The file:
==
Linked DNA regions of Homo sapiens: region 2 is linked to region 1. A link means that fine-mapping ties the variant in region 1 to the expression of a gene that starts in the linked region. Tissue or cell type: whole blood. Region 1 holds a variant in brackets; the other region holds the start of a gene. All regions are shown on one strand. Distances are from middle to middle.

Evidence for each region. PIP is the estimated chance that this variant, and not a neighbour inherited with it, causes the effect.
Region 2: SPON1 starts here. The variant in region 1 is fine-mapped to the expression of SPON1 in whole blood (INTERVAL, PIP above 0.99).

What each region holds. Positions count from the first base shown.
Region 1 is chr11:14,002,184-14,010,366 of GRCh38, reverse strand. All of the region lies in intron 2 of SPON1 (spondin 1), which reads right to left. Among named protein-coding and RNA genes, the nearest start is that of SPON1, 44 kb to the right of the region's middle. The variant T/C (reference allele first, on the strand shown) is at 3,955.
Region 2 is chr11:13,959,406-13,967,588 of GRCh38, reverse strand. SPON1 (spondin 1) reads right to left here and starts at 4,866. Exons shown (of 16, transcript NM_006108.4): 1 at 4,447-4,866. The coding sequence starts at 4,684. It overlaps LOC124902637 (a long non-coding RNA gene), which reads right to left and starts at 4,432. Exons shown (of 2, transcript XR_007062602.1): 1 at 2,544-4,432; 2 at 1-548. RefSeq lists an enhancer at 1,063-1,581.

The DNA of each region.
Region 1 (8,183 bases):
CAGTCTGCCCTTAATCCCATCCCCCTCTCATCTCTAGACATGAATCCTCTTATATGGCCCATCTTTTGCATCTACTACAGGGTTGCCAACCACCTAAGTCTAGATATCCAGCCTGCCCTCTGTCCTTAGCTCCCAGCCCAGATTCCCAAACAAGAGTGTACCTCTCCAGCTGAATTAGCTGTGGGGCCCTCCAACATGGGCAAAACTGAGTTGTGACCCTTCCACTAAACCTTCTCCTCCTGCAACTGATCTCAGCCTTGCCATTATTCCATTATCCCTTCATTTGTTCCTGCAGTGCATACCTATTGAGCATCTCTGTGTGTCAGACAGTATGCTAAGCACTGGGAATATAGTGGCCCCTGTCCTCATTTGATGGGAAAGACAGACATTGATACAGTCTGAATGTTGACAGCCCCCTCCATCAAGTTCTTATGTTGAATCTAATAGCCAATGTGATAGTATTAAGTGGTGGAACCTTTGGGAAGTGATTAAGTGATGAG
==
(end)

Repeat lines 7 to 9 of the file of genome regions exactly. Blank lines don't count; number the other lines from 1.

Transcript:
The DNA of each region.
Region 1 (8,183 bases):
CAGTCTGCCCTTAATCCCATCCCCCTCTCATCTCTAGACATGAATCCTCTTATATGGCCCATCTTTTGCATCTACTACAGGGTTGCCAACCACCTAAGTCTAGATATCCAGCCTGCCCTCTGTCCTTAGCTCCCAGCCCAGATTCCCAAACAAGAGTGTACCTCTCCAGCTGAATTAGCTGTGGGGCCCTCCAACATGGGCAAAACTGAGTTGTGACCCTTCCACTAAACCTTCTCCTCCTGCAACTGATCTCAGCCTTGCCATTATTCCATTATCCCTTCATTTGTTCCTGCAGTGCATACCTATTGAGCATCTCTGTGTGTCAGACAGTATGCTAAGCACTGGGAATATAGTGGCCCCTGTCCTCATTTGATGGGAAAGACAGACATTGATACAGTCTGAATGTTGACAGCCCCCTCCATCAAGTTCTTATGTTGAATCTAATAGCCAATGTGATAGTATTAAGTGGTGGAACCTTTGGGAAGTGATTAAGTGATGAG